Celebrating Women’s History Month


Ted Eytan

The Women’s March on DC was one of several that took place across the country on January 21, 2017, sparking greater awareness of women’s rights.

Following the tributes to Black History Month in February, Women’s History Month became the new focus of the public eye in March. Declared to be an annual occurrence in 1987, Women’s History Month is intended to “encourage the study, observance, and celebration of the vital role of women in American history” according to the official Women’s History Month government website.  It’s also important to emphasize that, however publicized these dedicated months are, representation for the oppressed and marginalized groups should be a year-round effort. 

From historical trailblazers like Susan B. Anthony, Rosa Parks, and Sojourner Truth to more modern activists like Malala and Hillary Clinton, women continue to fight for a necessary voice in societies across the world. In a little trip through time, we can conclude that women have been treated unjustly in politics, society, and the workplace as long as history lends itself to us.  In America, Wisconsin was the first state to grant women the right to vote and hold positions of office.  This event occurred 93 years after America was founded, allowing nearly a century to pass where women lacked the ability to have a voice in important government issues, many of which affected them directly. 

However, the 19th Amendment, which declares “the right of citizens of the United States to vote shall not be denied or abridged by the United States or by any State on account of sex” was not instated nationally until 1920, nearly half a century later. 

In 1963, President Kennedy signed the Equal Pay Act, protecting women’s wages from discrimination in the workplace, yet it is important to highlight that we still see a significant pay gap in many industries today.  In just 1972, the Title IX laws were signed by President Nixon. This title states that, “No person in the United States shall, on the basis of sex, be excluded from participation in, be denied the benefits of, or be subjected to discrimination under any education program or activity receiving Federal financial assistance.”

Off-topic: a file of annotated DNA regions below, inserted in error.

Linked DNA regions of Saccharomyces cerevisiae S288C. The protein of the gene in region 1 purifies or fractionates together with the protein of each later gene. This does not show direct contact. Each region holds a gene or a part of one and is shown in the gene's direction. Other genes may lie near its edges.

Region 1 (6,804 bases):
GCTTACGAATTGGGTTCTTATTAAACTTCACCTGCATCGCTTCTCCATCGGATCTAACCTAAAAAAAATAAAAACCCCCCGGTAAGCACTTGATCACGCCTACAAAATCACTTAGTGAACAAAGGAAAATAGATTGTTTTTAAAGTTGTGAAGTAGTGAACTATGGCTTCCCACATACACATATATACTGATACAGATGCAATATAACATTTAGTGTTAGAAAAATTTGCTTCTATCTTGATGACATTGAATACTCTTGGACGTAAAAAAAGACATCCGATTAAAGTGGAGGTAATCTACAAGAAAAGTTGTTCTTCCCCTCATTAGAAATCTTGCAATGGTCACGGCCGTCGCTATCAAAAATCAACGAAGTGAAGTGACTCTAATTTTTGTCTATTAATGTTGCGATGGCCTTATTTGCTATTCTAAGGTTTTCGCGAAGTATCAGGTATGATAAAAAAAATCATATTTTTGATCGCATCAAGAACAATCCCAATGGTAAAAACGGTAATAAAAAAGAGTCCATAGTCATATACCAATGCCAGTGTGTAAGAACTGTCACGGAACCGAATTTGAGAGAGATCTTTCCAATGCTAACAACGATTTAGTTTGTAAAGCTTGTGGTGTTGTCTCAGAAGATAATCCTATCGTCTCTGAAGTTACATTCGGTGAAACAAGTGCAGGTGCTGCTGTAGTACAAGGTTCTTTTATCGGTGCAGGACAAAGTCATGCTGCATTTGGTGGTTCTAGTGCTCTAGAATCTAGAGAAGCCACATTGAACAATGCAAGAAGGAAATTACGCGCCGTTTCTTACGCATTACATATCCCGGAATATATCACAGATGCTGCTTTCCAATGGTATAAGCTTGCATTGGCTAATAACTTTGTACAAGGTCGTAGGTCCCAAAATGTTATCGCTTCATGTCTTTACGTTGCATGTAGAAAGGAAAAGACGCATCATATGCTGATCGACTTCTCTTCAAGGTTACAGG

The following year, in 1973, Roe V. Wade was seen by the Supreme Court, ending in the protection of a womens’ legal right to an abortion.  Although legalized over 60 years prior, Sandra Day O’Connor was the first woman sworn into the Supreme Court in 1981.  In 1994, President Clinton signed the Violence Against Women Act, which opened help centers for for victims of domestic violence, rape, sexual assault, and more. It is important to note that, despite the fact that nearly all these federal laws were finalized and legalized by men in government positions, the credit needs to be attributed to the historical, unstoppable women whose actions pushed these laws to the front of federal agendas and whose activism inspired women for generations to come, leading up to the passing of these laws. 

Although commemoration of events in women’s history is crucial to history, it is also vastly important to bring light to current women’s issues.  In a shocking statistic from a 2019 national study conducted by Stop Street Harassment, a nonprofit organization that strives to document and end gender-based public harassment internationally, at least 81% of women reported experiencing a form of sexual harassment or assault in their lifetimes.  No matter how many laws are passed by the federal government, the societal mindset that places women in situations where, arguably, the majority experience some form of sexual assault, is rooted in immense sexism that is prevelant worldwide. 

While women continue to stand up for their rights and safety, social change also requires enthusiasm from men.  Although not enough, some men have used their social media platforms and connections to bring awareness to the movement.  For example, Justin Baldoni, known for his role as Rafael Solano in Jane The Virgin, recently released his book “Man Enough: Undefining My Masculinity.”  In a TED Talk called “What It Means To Be ‘Man Enough,’” Baldoni explained to the crowd that “This is the script that we’ve been given. Right? Girls are weak, and boys are strong. This is what’s being subconsciously communicated to hundreds of millions of young boys and girls all over the world, just like it was with me. Well, I came here today to say, as a man, that this is wrong, this is toxic, and it has to end.” Just like Baldoni, men worldwide need to step up in consolidation with women in order to affect positive social change. 

As March passes, it is crucial to remember that women’s issues are vastly important year round and women, as well as men, need to stand up and be loud, through avenues such as the media, in order to affect substantial social change and make women of the global population feel safer.